About a Revital Bike
Updated: Aug 26, 2019
Our bikes have a special story and we hope you become part of it. The story of the Revital Bike begins in The Netherlands where there are more bikes than people. Every year thousands of bikes are abandoned and left in the streets to ultimately become scrap metal. We purchase these once loved bikes from various municipalities, schools and private organizations throughout Holland and hand pick each bike which satisfies our requirements. Each frame is inspected for alignment and damage and if acceptable are then processed in our reconditioning facility. Each bike is disassembled and reusable parts such as the frame, fork, and bag carrier get a huge makeover. Other components such as the crank, rims, and handlebars are also reconditioned (polished) when possible. After they are revitalized we re-assemble them using new, high quality components, to ensure you get the best experience and longevity from your Revital Bike.
How is this possible?
Dutch city bikes went through an industrialization process around the 1950's where companies began producing on a large scale and standards developed in the industry. These standards enabled more companies, such as frame and component suppliers, to also mass produce products. Over the course of the next 4 decades the bike industry flourished in Europe as production standards and quality refined year after year. Typical producers of these bikes, some of which are still in production today, are Gazelle, Union, Batavus, Sparta, Junker, Locomotief and more. The available tools and technology were not as advanced in that time, but they were in no way inferior to today's fast manufacturing practices. The ideals were also different, "imagine a time when a manufacturer designed and built a product that was intended to last the lifetime of it's owner", this was how the Dutch approached the bike market. By using high quality steel, durable specifications, and hand building each bike, they essentially built a forever bike. Of course maintenance would be required and mechanical components would fail over time, but the frame would last forever. Sad to say these ideals and manufacturing practices are long gone in today's bike world. The new mantra is to build it fast, inexpensive and with an operational life of around 5 years (or less).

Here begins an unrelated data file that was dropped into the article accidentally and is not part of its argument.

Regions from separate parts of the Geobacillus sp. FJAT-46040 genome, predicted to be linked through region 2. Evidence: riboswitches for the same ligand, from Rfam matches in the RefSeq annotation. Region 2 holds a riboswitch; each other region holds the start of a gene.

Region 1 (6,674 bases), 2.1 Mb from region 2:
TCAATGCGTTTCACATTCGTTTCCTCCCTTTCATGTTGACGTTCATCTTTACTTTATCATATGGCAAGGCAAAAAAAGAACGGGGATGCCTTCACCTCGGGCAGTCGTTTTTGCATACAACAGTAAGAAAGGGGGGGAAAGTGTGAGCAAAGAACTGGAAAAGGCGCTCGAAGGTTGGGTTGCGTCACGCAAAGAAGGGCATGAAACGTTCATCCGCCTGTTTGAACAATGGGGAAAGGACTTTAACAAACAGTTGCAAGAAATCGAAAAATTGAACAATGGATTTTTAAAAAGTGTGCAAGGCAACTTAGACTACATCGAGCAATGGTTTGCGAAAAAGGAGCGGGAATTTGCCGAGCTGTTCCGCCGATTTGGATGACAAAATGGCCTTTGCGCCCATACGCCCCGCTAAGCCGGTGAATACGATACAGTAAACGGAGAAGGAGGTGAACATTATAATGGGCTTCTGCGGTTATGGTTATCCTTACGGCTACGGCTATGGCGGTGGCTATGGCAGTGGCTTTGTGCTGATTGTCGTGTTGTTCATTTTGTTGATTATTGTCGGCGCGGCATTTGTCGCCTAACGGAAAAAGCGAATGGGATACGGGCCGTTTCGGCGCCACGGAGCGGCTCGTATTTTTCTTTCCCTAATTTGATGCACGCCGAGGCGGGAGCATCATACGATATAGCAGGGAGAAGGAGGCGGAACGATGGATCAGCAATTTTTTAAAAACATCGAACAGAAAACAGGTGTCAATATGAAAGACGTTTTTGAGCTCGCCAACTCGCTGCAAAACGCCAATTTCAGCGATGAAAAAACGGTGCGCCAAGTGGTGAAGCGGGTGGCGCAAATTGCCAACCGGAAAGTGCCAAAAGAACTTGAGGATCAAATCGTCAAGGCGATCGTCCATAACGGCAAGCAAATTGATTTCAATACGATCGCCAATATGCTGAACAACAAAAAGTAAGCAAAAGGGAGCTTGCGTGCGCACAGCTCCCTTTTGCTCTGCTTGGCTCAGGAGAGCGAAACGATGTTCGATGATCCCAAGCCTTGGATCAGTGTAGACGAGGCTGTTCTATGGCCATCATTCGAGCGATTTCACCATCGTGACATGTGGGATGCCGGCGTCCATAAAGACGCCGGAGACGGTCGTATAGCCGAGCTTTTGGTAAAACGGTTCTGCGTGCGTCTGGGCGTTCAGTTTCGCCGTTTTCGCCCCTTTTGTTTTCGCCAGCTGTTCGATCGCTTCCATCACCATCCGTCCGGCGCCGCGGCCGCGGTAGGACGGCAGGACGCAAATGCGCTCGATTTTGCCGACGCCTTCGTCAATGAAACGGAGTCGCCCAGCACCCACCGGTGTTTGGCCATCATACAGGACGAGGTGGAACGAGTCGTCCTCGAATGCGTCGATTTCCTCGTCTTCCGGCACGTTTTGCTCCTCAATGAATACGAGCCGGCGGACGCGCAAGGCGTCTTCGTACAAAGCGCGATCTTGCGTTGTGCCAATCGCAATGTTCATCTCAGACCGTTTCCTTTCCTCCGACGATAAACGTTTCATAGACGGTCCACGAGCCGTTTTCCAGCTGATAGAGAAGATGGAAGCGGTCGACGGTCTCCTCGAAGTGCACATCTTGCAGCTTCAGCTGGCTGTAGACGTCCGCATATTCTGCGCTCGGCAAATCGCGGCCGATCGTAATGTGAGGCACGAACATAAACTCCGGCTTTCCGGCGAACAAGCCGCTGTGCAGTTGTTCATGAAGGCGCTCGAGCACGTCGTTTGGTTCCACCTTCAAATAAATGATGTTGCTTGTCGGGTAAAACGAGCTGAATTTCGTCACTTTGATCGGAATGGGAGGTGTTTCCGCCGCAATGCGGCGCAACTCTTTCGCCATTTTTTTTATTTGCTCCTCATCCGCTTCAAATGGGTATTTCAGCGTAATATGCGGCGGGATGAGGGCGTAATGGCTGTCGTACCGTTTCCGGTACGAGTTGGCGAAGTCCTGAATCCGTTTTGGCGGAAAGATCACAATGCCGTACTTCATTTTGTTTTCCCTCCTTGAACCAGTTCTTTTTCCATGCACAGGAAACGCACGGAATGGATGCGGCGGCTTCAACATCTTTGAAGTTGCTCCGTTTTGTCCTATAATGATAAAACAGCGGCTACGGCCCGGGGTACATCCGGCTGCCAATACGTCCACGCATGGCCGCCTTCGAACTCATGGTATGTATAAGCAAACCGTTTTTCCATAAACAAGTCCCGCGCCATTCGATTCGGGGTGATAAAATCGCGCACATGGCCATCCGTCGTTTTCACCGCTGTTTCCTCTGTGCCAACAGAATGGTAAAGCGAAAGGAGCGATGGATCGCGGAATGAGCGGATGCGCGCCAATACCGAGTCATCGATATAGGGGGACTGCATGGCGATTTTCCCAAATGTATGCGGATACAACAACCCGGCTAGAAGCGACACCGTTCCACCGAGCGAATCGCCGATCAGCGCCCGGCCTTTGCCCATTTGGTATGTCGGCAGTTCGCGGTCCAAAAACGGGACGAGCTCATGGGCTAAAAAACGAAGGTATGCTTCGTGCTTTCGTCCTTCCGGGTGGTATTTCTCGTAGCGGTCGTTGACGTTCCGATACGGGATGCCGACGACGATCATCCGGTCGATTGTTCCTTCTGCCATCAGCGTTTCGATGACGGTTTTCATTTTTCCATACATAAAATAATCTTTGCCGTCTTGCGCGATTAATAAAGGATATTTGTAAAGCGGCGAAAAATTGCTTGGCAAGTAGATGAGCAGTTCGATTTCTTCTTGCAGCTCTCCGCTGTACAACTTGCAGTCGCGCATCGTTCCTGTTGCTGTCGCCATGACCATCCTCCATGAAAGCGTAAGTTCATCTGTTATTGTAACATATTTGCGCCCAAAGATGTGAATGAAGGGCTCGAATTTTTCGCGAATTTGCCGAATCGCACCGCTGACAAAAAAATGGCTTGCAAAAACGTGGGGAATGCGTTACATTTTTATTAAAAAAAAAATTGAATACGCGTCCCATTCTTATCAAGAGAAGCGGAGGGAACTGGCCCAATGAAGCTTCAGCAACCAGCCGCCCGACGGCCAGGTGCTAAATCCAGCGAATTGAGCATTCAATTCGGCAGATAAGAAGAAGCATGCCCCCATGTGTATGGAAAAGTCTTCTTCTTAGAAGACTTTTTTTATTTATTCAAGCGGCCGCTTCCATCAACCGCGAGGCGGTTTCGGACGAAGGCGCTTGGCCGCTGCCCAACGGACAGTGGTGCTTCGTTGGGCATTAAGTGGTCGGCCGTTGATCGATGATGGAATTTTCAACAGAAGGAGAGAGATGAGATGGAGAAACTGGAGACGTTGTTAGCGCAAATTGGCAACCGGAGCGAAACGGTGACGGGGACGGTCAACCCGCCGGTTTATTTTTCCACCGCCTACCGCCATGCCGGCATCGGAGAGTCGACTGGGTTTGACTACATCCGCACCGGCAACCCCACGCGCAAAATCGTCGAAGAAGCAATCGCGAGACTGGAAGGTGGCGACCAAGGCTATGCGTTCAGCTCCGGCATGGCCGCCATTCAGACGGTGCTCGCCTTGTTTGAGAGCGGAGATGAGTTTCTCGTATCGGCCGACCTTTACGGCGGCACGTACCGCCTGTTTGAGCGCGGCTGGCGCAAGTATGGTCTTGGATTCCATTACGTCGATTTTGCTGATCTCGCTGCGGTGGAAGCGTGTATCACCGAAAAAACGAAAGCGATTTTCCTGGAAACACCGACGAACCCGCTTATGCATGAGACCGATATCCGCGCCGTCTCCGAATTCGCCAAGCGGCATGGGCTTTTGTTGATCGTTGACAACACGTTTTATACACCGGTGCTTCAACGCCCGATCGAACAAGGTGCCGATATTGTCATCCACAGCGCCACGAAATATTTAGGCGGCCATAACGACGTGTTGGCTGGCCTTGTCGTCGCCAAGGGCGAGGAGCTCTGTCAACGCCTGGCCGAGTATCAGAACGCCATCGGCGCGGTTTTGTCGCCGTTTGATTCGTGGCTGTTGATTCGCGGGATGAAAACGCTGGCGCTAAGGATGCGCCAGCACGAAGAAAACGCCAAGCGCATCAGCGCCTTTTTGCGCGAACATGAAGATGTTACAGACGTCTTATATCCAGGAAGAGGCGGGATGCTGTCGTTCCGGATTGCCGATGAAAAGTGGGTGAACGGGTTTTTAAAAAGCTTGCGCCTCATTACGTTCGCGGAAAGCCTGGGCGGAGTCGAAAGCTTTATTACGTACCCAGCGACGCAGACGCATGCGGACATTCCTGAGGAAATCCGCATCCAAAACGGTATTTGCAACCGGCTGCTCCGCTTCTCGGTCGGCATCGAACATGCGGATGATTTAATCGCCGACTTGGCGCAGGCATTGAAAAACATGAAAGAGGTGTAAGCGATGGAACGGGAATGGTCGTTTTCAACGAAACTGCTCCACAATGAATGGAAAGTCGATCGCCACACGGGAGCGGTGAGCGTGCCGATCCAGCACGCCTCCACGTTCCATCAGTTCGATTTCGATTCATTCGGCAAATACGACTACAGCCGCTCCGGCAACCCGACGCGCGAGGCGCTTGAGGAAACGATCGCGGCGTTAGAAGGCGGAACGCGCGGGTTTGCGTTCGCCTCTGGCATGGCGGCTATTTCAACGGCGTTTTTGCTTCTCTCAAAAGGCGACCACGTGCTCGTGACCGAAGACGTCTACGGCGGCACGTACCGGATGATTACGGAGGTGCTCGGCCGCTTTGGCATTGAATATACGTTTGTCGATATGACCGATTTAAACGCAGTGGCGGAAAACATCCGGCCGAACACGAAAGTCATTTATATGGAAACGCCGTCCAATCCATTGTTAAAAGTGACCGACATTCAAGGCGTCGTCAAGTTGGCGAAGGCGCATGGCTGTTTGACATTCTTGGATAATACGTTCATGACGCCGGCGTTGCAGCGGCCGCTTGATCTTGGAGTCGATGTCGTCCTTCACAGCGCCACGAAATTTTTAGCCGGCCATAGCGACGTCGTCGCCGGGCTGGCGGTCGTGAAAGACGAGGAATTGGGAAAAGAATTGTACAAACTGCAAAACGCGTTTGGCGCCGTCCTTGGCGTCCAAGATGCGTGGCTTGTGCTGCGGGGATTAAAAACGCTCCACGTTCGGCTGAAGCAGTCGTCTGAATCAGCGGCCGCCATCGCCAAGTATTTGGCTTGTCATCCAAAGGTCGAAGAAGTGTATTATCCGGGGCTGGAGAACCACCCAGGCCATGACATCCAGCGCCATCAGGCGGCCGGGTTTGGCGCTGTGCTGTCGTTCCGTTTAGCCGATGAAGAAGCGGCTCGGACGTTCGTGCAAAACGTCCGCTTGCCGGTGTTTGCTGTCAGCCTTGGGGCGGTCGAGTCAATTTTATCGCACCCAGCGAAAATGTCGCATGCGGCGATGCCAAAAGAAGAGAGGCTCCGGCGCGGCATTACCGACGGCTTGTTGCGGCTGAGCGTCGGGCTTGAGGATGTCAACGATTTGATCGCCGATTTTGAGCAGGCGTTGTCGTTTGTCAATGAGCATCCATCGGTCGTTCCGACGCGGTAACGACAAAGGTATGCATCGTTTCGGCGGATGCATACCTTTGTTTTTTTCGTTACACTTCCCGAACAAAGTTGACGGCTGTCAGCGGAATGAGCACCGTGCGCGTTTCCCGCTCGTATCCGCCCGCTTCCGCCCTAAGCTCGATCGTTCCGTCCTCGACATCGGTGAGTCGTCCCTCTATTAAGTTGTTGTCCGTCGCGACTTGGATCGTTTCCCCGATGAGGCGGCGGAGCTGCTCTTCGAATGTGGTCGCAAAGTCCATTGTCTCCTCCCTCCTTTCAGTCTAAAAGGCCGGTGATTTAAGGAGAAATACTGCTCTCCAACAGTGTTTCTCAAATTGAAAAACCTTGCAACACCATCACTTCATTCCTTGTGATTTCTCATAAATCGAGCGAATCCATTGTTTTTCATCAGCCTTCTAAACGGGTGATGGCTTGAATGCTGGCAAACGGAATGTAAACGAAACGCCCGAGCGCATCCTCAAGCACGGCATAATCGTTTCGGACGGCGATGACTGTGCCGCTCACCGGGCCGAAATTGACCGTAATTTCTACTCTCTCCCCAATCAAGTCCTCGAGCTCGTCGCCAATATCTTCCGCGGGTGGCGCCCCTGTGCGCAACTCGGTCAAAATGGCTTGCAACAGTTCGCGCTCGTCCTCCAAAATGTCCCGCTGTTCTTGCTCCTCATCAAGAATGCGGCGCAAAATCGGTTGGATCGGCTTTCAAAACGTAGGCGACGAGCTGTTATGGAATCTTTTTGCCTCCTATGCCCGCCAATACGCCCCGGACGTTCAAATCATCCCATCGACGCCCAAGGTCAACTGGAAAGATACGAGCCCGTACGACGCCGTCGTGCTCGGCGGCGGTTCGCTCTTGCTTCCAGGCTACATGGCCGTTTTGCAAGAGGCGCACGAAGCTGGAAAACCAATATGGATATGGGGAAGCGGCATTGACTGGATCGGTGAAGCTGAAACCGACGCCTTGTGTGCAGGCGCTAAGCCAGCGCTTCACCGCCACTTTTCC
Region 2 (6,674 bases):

At Revital Bikes we only source these forever bikes which meet these important criterion. While there are many designs of bikes, we focus on what is known as the Dutch City Bike manufactured between the mid 1960's to the mid 1980's. Traditionally it was a 26" or 28" wheel, adult sizes, male and female configurations (although in Holland they are not gender specific), reverse or hand brakes, 1 or 3 and sometimes 5 or 7 gears, upright and comfortable, and extremely durable (this doe not mean heavy). Holland is on the sea (or if you know much about Dutch history, you could even say 'in' the sea), this means salt and that means rust. Well it didn't take long before the Dutch solved this challenge, high quality stainless steel and a aluminum are impervious to rust. Not everything could be protected from the harsh sea air, but 95% of the bike was designed to endure decades. We restore each bike following these same quality principles, our goal is to revitalize the bike for another lifetime of it's owner.
Why don't the Dutch recondition them?
Well, they do and they don't. Today there are millions of bikes in use and one of the strongest used/secondhand bike markets in the world. However consumers have choices when they buy a bike or are confronted with the expense of maintenance. New bikes (typically made in Asia) are shiny and new and give the appearance of big value for little money, it's easy to choose this option because you know it will be reliable and serve it's purpose, for a few years at least. Used bikes bikes do require maintenance however and at some point the cost of maintaining mechanical components at the end of their life is not economical at some point. Reconditioning the bike is also expensive when compared to new bikes available on the market or a used bike in better condition. So essentially reconditioning a bike on an individual basis does not make sense for most people, that's where Revital Bikes responds to the opportunity to upcycle and reduce waste.